Friday 20 Jul 2018 | 10:45 | SYDNEY
Friday 20 Jul 2018 | 10:45 | SYDNEY

Not-so-dire Straits of Hormuz


Rodger Shanahan


25 September 2008 11:21

A worst case scenario often invoked in the event of an attack against Iran’s nuclear facilities is the Islamic Republic’s closure of the economically vital Straits of Hormuz, through which 20% of the world’s oil passes. Regardless of whether Iran is capable of carrying out such an action, the possibility would be enough to put upward pressure on oil prices.

The Gulf states are particularly mindful of the vulnerability of the Straits of Hormuz, but have had few alternatives to date. Although the majority of Saudi exports go through Ras Tanura on the Persian Gulf it also has the capability to export through the Red Sea port of Yanbu. The UAE has also created alternatives: Abu Dhabi has started work on a 370km pipeline from its onshore fields to the oil export terminal in the neighbouring emirate of  Fujairah on the Gulf of Oman.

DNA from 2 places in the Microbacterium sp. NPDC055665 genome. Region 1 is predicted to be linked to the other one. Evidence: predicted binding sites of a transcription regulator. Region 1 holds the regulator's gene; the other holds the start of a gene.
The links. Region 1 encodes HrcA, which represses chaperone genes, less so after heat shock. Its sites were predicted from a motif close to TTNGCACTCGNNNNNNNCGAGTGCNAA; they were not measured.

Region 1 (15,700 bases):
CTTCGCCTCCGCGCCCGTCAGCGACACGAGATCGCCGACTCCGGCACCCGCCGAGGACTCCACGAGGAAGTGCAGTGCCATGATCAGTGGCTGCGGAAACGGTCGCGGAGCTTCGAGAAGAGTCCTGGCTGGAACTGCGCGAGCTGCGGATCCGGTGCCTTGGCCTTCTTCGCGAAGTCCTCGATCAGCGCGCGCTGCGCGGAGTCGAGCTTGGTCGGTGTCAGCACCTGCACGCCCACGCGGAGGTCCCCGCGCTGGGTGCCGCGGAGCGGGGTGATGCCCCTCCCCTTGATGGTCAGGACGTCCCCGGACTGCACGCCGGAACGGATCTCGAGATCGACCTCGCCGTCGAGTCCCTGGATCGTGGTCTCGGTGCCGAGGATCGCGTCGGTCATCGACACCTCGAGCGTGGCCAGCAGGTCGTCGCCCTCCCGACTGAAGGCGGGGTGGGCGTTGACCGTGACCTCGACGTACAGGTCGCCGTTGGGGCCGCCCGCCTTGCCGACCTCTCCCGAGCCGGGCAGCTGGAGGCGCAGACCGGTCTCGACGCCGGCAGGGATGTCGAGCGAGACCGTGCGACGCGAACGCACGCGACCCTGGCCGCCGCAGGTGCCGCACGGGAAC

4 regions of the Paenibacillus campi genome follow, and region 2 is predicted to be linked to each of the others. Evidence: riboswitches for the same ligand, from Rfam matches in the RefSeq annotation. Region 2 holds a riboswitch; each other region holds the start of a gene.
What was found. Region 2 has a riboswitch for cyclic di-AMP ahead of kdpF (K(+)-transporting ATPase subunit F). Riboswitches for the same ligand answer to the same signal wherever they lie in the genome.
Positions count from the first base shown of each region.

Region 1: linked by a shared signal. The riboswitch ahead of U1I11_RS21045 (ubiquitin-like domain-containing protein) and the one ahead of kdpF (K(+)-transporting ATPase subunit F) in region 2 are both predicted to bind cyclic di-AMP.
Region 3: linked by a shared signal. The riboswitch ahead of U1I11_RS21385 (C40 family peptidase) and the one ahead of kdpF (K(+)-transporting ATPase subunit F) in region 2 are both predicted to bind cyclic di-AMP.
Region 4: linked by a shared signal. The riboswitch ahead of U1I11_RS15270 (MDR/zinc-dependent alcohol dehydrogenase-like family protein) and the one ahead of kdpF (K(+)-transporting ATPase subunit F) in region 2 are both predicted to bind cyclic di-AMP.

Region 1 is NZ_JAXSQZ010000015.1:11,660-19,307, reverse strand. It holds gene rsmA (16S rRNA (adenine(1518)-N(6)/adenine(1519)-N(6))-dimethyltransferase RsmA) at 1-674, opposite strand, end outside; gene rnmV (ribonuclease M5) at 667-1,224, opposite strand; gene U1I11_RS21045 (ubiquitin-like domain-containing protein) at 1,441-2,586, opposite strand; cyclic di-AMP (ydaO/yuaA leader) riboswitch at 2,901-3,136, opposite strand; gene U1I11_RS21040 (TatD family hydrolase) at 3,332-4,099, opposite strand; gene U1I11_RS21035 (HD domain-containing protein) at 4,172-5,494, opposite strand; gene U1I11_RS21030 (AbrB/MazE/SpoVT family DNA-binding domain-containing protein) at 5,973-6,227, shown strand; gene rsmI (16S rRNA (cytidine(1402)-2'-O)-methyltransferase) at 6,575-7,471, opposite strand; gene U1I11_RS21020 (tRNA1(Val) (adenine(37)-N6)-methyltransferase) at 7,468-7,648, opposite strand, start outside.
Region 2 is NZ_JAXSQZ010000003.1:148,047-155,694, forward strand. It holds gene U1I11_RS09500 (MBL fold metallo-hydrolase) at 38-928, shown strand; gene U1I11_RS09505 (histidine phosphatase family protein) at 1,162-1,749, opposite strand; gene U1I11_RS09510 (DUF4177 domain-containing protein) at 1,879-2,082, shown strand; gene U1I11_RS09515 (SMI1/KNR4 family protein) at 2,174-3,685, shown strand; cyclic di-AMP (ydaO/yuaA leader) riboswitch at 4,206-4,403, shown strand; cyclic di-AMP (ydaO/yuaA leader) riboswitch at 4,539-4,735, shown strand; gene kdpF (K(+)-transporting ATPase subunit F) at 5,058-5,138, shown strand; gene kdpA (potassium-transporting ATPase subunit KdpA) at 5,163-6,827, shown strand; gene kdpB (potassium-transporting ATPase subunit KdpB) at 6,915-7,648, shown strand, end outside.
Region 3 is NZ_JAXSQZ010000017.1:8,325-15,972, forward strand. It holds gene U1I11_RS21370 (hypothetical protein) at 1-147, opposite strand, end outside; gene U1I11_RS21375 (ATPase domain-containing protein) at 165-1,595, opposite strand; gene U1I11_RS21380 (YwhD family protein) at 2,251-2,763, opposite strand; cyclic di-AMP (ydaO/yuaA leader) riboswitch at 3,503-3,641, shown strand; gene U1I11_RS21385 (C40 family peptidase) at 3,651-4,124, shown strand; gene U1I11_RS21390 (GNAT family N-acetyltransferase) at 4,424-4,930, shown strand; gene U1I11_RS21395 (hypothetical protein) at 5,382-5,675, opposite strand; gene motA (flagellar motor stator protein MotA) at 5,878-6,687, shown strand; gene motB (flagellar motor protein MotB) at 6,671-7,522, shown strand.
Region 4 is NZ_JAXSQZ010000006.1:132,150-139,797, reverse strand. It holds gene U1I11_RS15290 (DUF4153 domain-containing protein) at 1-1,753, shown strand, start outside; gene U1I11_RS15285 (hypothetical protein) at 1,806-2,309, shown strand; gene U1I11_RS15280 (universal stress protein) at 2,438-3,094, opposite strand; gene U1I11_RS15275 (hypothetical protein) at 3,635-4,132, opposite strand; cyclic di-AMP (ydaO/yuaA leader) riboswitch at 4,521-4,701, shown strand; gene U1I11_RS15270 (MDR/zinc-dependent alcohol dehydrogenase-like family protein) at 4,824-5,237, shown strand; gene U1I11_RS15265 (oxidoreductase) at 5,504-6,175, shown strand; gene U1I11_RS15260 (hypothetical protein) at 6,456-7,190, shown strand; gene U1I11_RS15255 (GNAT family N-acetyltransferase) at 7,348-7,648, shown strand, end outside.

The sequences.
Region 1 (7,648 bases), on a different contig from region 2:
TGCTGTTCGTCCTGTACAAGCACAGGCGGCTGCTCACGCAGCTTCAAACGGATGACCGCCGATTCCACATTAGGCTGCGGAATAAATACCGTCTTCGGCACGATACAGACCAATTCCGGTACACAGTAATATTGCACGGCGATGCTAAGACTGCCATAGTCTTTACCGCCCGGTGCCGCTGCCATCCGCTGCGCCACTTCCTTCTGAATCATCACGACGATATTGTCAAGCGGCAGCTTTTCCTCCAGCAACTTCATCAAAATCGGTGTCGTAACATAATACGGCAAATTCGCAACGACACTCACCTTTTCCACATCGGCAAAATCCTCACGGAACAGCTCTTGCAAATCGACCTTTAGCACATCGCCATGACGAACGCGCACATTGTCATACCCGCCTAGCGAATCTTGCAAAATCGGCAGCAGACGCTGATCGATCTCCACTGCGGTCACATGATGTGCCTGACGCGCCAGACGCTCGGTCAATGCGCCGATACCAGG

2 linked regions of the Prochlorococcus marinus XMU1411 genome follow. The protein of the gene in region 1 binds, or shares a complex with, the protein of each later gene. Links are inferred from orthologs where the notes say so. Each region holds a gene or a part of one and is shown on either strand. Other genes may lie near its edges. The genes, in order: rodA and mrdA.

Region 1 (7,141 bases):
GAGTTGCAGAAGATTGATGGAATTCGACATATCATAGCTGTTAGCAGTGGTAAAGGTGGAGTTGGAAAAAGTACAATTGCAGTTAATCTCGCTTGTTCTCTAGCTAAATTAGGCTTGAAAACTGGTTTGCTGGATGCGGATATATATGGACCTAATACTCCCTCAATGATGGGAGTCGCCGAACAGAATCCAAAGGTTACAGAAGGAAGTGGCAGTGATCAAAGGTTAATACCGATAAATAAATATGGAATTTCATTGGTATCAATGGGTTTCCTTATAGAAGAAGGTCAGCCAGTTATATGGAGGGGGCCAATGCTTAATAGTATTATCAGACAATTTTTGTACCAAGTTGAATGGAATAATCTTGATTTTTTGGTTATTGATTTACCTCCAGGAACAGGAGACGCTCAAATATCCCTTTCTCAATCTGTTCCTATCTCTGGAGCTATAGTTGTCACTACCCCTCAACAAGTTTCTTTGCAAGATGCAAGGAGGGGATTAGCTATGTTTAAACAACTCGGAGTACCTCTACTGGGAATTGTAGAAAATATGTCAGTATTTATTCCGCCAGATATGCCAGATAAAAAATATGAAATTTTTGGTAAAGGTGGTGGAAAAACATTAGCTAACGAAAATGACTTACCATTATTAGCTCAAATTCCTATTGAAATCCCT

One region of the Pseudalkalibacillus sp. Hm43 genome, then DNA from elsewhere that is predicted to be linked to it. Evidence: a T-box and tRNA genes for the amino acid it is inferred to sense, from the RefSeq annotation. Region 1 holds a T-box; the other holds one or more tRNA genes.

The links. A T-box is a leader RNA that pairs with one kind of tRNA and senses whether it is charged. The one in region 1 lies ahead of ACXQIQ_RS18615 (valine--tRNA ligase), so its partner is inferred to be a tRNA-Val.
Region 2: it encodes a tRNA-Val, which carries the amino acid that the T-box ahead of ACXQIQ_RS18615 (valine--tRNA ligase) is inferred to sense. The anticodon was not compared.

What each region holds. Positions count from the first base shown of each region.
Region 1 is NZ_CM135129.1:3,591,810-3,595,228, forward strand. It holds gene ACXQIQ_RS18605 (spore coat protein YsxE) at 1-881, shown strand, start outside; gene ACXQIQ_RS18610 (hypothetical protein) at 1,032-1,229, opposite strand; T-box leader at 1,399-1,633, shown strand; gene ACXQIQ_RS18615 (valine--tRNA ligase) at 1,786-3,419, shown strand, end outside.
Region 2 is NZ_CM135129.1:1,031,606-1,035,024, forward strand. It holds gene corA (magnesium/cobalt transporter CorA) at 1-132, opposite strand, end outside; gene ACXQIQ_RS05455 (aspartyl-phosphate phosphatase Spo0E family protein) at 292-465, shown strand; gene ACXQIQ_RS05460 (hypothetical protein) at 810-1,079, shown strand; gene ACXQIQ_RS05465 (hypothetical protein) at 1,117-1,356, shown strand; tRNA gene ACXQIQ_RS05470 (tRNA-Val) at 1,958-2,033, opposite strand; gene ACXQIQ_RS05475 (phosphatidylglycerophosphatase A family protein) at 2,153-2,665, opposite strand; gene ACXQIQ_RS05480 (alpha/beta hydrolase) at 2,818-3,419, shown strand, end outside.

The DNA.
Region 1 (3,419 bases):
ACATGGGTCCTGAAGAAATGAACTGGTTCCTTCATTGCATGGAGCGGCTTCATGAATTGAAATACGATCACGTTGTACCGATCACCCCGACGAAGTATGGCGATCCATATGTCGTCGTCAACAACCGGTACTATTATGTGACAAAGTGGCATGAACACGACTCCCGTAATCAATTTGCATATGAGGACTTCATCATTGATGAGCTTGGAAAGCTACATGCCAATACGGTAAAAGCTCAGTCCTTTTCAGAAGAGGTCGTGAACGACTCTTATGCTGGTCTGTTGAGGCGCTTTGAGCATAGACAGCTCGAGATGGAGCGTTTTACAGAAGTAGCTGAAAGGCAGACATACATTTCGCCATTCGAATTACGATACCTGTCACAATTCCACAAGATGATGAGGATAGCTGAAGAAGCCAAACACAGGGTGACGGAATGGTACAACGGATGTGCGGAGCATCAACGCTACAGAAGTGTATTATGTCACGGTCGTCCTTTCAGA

Now comes news that the UAE may be considering an even more ambitious project – a 180km canal from Dubai to Fujairah capable of taking oil tankers. In a country which is a byword for impressive and expensive architectural projects, it will be interesting to see whether fear of an Iranian economic blockade of the straits of Hormuz is enough to get this project off the ground and through the Hajar mountains.